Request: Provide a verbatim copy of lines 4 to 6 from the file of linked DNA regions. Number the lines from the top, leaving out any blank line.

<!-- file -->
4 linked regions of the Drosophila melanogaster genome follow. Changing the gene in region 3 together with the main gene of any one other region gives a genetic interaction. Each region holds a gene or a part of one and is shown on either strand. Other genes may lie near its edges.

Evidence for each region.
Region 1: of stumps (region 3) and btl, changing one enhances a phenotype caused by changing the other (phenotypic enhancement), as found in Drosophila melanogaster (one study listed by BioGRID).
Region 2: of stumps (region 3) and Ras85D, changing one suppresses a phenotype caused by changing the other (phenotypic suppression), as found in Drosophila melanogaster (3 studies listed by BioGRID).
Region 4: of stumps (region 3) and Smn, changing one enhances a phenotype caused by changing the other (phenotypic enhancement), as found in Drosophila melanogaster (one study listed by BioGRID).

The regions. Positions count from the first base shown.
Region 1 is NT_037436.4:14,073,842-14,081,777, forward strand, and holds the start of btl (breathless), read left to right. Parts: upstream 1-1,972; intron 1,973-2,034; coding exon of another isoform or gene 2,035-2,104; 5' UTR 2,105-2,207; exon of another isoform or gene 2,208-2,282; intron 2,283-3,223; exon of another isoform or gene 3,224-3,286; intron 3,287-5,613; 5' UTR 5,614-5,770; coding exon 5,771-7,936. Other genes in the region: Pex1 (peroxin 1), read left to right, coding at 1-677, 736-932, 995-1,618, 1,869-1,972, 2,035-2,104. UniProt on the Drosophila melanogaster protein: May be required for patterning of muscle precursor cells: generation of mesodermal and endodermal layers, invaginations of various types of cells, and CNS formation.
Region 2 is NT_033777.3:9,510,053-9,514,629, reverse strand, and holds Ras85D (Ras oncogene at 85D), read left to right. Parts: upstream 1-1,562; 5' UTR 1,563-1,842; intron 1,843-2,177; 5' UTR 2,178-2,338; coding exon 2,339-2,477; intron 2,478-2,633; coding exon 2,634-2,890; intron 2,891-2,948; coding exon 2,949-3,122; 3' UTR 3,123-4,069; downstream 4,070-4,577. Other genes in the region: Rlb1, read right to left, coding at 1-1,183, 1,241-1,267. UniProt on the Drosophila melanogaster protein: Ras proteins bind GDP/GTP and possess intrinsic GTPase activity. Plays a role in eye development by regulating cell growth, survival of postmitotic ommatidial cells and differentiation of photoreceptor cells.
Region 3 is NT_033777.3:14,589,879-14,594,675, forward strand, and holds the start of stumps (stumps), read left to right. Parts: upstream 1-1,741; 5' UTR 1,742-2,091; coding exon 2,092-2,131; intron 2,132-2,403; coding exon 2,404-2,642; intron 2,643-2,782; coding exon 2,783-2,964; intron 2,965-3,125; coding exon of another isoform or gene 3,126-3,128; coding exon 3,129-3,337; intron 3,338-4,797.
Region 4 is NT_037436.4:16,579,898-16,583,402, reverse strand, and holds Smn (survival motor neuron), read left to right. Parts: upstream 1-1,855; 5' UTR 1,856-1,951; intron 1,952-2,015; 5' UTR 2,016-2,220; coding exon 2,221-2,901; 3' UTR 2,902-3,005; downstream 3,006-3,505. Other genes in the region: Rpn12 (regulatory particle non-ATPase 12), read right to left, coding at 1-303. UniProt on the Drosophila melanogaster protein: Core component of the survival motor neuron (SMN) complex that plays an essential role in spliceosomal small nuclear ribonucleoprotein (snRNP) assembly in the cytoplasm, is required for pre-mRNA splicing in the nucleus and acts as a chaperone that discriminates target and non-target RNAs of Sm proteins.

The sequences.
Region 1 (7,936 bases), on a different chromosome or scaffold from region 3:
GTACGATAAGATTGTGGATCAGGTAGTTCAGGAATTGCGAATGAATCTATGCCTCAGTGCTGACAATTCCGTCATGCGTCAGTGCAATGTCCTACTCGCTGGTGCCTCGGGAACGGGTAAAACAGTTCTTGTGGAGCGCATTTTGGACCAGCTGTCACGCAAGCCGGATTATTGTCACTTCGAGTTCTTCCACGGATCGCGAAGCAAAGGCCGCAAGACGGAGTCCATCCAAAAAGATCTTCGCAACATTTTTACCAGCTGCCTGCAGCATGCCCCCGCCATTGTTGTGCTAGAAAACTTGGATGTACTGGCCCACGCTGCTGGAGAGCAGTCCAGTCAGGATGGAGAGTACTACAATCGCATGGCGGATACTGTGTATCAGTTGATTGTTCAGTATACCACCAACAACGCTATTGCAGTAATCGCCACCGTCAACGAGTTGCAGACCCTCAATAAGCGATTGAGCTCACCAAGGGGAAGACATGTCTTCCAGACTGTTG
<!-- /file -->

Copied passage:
Region 2: of stumps (region 3) and Ras85D, changing one suppresses a phenotype caused by changing the other (phenotypic suppression), as found in Drosophila melanogaster (3 studies listed by BioGRID).
Region 4: of stumps (region 3) and Smn, changing one enhances a phenotype caused by changing the other (phenotypic enhancement), as found in Drosophila melanogaster (one study listed by BioGRID).

The regions. Positions count from the first base shown.